In this case, the Event should be broken into 3 separate (and shorter) Events that only reflect the parts of the time signals that cause significant damage (see below). The remaining parts of the signals can be ignored as they cause little to no damage.

CAEfatigue Limited provides conversion / conditioning tools called TIME2PSD (manual) and CAEfatigue CONDITIONING – CFC (automatic) that do this work for our Users. Below is an image of the first “new / shorter” Event 1 from above, that has been conditioned (second plot) and converted into PSDs (third plot). These properly converted PSDs are then brought into a CFV fatigue analysis.

__STEP 2: Cycle Counting the PSDs__

We use the term “cycle counting” just to make new students a little more comfortable. In fact, we really do not cycle count but follow a new process that eventually produces a stress range histogram similar to what is produced when you cycle count a time signal.

The process starts with calculating the “spectral moments”. These spectral moments are then used in a “fatigue modeler” to generate a probability density function (pdf) that gives us the distribution of the stress cycles across the stress range. We use this pdf to distribute the total number of cycles calculated from the Response PSD to calculate a histogram of stress cycles.

CFV provides multiple methods to calculate the pdf of stress cycles in the frequency domain. However, the CFV software currently uses the **DIRLIK** approach as the default method. This method works well for all forms of random input (both wide band and narrow band PSDs) and will also work well when random input PSDs are mixed with deterministic loading (i.e. sine on random analysis).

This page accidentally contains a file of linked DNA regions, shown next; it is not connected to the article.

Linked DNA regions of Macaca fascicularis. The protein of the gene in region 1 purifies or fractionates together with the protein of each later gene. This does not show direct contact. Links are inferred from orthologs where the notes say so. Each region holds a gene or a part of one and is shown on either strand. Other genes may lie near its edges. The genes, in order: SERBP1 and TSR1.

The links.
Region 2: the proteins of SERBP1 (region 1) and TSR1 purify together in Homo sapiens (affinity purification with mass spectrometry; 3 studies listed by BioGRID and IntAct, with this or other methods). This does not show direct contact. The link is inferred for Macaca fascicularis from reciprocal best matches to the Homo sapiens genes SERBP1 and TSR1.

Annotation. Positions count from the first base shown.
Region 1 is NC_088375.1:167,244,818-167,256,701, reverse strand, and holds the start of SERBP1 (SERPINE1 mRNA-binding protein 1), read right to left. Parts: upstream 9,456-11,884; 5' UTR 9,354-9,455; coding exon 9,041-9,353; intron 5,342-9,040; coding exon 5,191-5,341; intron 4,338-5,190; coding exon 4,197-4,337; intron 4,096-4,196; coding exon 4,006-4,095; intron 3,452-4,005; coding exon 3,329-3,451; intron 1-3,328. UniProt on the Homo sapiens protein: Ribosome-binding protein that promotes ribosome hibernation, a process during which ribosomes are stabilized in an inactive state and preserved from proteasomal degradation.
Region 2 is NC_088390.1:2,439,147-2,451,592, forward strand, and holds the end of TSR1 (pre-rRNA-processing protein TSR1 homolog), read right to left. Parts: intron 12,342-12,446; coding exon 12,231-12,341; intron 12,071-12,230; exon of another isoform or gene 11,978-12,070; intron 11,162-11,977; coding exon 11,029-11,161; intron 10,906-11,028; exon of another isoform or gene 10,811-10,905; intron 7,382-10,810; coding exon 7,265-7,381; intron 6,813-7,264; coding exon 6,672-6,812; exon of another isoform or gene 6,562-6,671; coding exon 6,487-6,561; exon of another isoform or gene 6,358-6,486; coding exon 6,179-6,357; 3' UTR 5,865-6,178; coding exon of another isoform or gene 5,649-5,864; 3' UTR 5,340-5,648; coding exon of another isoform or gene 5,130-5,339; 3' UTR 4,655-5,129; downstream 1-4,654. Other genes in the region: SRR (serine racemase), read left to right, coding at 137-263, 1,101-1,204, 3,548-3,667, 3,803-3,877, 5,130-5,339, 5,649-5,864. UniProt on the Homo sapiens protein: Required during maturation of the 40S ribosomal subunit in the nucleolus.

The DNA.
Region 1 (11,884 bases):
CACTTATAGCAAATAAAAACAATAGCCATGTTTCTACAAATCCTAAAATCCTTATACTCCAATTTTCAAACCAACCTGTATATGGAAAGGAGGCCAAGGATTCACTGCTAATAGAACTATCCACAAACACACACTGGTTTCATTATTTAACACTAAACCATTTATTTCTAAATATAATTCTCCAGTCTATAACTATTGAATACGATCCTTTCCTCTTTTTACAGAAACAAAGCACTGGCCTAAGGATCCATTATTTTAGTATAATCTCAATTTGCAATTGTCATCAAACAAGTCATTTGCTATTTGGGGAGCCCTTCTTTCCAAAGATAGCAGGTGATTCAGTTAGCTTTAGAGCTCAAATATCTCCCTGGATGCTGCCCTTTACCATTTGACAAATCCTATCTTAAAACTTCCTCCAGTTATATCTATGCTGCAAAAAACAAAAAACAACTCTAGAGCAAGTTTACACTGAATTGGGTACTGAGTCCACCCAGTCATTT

The formula to calculate the histogram of stress ranges, ** n(S)**, is given below. This calculation is done at every element / node location throughout the model using the appropriate Response PSDs (and/or deterministic loading) and summed together to generate the histogram of stress ranges. This data then allows the calculation of fatigue damage at every element / node location following the remaining steps (4), (5) and (6) as talked about at the beginning of the blog.

Where;

**n(S)** is the TOTAL number of rainflow cycles or perhaps a better term, stress range cycles for a given stress value. When plotted for all stress values, this produces a stress range histogram.

**E[P]** is number of stress cycles per second calculated from the Response PSD. This is also called the Expected Number of Peaks of the Response PSD.

**T **is the duration of the Event loading in seconds. By default, CFV uses 1 second.